My best friend was on a run by his house and came across a live auction. He called me and said ‘hey I was out for a run and there’s an auction going on. The current bid is 32k, do you want me to put in a bid for you’ I said no.

Someone else won the bid. But the auctioneer asked if anyone wanted to put down information to be contacted Incase the deal didn’t close. My friend put my information down. 3 weeks later I received a call from the auction company, asking if I wanted to make an offer, because the other deal didn’t close. I went to the property and took pictures of all the property flaws (the bank was out of state, so I knew they didn’t see the property) and submitted an offer for $12,500.

They accepted.

 that's a cute story... how did you 1031 a flip ?  and what years were these .. market today is a tad different.. and I suspect you were using local banks or credit unions for your helocs'?  its nice to get the full perspective..   Ohio still has opportunities in the low end I have been buying sherrif sales and its still pretty amazing how cheap the stuff is there.. 

Originally posted by @Brian M Sweeney :
@Jay Hinrichs The property qualified for 1031 as the property was held over the course of two separate tax years and rented for 6 months.

 got it … so this was a progression over a course of a few years..  these kids these days want 0 to 20 units in 37 days   LOL

AH yes rural PA  I get the price points now.. !!  but a lot like Ohio as well in the outskirts of Cleveland were we have been buying..  anyway good job.. you going to keep growing.

and did you use local banks and credit unions ????  since so many of the folks on this site are buying cash flow rentals from out of state financing can be a huge hurdle for them.. locals especially established ones have a much easier way of it. 

@Jay Hinrichs Anyone that is growing ‘overnight’ will fail overnight. I’ve seen it many times. Also for the sake of this thread. I used leverage in these scenarios which isn’t the best course of action for everyone unless you fully understand what you are doing.
@Jay Hinrichs I used one local credit union which I have established a great relationship with. I don’t plan on growing anytime soon. I think the markets are way over heated across the country. That being said, if a off market deal comes about I would probably pursue it. Side Note: A couple of family members have been buying in Destin, FL and are doing extremely well.
Originally posted by @Brian M Sweeney :
@Jay Hinrichs Anyone that is growing ‘overnight’ will fail overnight. I’ve seen it many times.

Also for the sake of this thread. I used leverage in these scenarios which isn’t the best course of action for everyone unless you fully understand what you are doing.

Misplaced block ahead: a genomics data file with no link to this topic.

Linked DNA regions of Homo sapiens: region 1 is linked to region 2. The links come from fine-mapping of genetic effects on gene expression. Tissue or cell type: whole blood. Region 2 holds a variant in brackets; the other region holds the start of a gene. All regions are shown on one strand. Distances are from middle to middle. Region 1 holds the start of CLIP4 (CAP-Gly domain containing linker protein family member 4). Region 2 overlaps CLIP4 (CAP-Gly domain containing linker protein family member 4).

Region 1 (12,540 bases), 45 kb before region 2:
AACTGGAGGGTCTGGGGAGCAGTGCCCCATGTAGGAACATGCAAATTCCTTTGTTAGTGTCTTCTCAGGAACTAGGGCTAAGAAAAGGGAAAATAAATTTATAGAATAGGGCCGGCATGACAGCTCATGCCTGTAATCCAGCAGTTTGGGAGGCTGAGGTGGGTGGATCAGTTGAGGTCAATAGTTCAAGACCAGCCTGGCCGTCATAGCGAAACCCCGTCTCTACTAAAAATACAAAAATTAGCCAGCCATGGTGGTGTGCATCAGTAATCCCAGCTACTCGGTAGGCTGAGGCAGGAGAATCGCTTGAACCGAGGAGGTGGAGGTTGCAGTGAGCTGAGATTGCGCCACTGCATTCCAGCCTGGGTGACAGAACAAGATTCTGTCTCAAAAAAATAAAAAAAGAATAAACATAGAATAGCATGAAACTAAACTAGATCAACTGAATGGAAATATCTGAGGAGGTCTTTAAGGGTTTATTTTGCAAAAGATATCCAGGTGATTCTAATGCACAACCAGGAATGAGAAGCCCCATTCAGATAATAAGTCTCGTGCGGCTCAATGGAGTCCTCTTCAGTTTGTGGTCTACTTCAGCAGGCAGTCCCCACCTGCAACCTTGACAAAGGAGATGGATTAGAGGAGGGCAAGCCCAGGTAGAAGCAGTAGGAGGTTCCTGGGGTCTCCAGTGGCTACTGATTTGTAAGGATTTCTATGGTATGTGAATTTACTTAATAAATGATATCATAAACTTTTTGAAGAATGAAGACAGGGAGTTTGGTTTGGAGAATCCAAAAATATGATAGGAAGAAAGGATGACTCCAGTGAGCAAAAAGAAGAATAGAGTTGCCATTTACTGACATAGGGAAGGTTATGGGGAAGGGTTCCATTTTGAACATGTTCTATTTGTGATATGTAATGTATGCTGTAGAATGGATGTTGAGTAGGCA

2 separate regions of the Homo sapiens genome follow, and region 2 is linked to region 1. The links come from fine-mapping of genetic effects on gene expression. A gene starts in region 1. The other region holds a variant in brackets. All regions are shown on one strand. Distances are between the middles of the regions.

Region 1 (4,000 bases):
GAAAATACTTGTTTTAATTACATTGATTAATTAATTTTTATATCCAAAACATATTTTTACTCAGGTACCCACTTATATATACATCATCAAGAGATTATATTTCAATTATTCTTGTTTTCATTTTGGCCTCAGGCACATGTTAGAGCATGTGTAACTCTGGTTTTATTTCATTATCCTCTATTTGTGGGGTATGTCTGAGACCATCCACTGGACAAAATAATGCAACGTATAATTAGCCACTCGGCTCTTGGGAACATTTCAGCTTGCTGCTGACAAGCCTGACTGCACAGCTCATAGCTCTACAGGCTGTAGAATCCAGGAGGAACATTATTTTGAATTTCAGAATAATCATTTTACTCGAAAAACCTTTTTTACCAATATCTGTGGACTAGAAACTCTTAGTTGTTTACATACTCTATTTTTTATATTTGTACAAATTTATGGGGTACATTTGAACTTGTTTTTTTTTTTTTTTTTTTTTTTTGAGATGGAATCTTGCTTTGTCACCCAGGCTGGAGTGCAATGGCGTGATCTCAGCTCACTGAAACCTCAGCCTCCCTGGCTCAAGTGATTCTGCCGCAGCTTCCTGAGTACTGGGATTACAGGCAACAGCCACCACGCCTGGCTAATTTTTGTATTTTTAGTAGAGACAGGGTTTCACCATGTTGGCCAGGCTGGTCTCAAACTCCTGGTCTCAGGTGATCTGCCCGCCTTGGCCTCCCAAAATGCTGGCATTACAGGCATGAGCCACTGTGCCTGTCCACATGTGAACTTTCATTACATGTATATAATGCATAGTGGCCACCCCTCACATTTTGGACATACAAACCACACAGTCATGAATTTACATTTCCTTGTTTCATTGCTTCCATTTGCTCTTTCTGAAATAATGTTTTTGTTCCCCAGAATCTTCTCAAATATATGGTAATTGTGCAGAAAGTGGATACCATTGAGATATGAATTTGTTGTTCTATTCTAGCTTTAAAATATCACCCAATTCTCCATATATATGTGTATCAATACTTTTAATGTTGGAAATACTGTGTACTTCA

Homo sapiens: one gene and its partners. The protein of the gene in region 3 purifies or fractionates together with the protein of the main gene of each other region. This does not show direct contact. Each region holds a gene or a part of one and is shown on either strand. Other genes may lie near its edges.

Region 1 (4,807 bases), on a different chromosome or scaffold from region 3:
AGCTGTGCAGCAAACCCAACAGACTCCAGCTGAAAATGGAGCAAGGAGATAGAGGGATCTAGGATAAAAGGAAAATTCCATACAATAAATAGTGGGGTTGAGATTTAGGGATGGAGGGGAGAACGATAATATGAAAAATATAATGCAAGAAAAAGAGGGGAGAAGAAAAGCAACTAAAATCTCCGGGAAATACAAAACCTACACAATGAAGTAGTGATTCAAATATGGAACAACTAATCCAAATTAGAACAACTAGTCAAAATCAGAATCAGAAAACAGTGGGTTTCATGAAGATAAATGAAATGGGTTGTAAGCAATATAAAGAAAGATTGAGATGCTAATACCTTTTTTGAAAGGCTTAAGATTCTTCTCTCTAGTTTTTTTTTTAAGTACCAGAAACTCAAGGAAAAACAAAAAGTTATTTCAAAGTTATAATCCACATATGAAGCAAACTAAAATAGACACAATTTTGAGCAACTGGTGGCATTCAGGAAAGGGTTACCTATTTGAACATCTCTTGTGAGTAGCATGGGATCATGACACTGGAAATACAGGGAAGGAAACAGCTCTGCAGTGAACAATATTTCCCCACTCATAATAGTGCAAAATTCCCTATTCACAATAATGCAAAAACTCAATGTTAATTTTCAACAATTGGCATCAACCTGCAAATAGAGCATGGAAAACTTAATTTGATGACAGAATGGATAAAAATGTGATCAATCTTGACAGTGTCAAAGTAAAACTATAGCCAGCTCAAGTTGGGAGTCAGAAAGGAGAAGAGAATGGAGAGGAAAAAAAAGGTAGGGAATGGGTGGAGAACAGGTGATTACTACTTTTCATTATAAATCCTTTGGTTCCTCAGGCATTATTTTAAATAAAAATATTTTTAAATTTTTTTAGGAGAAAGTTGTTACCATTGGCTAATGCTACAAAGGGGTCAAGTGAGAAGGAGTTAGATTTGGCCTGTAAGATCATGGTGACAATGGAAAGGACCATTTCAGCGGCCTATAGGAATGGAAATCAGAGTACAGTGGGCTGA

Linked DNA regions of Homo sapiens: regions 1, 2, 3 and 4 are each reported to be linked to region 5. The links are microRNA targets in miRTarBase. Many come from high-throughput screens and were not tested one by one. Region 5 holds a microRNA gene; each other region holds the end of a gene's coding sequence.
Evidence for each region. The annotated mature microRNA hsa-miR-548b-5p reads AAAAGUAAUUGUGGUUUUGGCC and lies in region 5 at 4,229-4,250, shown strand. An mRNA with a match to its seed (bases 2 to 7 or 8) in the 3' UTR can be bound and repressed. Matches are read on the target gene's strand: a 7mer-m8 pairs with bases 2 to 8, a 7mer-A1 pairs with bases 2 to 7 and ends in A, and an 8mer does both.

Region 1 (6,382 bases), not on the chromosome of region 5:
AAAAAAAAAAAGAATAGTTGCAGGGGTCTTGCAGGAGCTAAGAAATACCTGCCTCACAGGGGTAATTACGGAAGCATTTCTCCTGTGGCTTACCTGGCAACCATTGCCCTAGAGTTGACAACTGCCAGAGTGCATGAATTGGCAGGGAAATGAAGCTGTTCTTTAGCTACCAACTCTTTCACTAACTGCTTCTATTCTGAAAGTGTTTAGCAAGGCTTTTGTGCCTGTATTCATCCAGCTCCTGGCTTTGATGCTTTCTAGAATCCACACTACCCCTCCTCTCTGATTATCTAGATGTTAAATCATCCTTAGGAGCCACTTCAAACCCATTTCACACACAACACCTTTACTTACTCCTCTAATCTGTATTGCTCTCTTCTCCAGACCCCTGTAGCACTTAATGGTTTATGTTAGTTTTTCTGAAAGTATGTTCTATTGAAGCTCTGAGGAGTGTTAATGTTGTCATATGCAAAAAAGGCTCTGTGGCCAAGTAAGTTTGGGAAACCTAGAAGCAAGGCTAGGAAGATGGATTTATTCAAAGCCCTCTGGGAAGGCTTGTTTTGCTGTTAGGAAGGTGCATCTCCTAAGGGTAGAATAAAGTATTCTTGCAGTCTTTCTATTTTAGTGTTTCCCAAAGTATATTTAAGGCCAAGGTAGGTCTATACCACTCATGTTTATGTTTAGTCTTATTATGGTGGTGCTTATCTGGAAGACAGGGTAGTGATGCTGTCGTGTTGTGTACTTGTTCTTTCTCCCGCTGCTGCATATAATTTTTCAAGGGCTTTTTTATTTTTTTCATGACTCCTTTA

there was a thread last week of this guy in CA.. with no real prior experience in the rental business.. leveraged his personal home in CA pulled all the equity out and bought a bunch of D class rentals in Memphis.. with 400 .00 renters... so the title was 0 to 15 doors in one year.. 200 plus response with way to go your a rock star.. I was the only Debbie downer I think..  

My thought was what the heck are you doing..  out of state investors have in my mind next to zero chance of making D class 400.00 doors in the mid west work.. and now this guy just leveraged his families whole net worth or nest egg on what I see is total risky.. but this irrational exuberance to own rentals at any cost and get financial freedom clouds judgement.. Locals or like you within a car ride away and understand the area .. they make it work .. but sitting in CA and buying like that boy oh boy.. one can only prey for that family that it does not take them down.. emotionally and financially.  

Originally posted by @Brian M Sweeney :
@Jay Hinrichs I used one local credit union which I have established a great relationship with.

I don’t plan on growing anytime soon. I think the markets are way over heated across the country.

That being said, if a off market deal comes about I would probably pursue it.

Side Note: A couple of family members have been buying in Destin, FL and are doing extremely well.

 I like Destin its pretty there.. I was there in 09.. flew my plane into the airport there and it was really cool airport right on the water.. 

but it was a ghost town them.. all sorts of boarded buildings etc.. but blue water.. very pretty.. as you say the market has come back 

and that is good.. no one wanted to buy 15k houses that stayed at 15k for ever right?? we all make our money on appreciation of these assets.. cash flow just allows us to hold them long enough for them to go up in value.. and forced appreciation is the absolute best play like what your doing..  we are morphing more and more into the new construction.. which I kind of like better than big rehabs.. more controls and stuff is selling in the markets we play in.. usually at framing stage.. so risk it mitigated.. 

its an exiting time right now no doubt and those that saw the buying opportunity and took advantage are looking good today.. 

the fact is in those areas your buying in and many areas of Ohio and rust belt homes are still available for far less than replacement cost even if the dirt was free.. so they are not over priced from that stand point.. the only thing now holding them back is rent.. if rent don't rise and most investors will ONLY buy if there is positive cash flow with minimum down.. then values will stagnate since these areas have little to no sales for owner occ..  Owner occ's usually want nicer homes.. and simply wont buy those no matter how cheap they are.

But I do think some of these could have a retirement play for those in fixed or smaller incomes.. I mean you can buy a home to live in these areas for 50 to 75k that's livable.. as opposed to pay 5k a month to live in a retirement village out our way..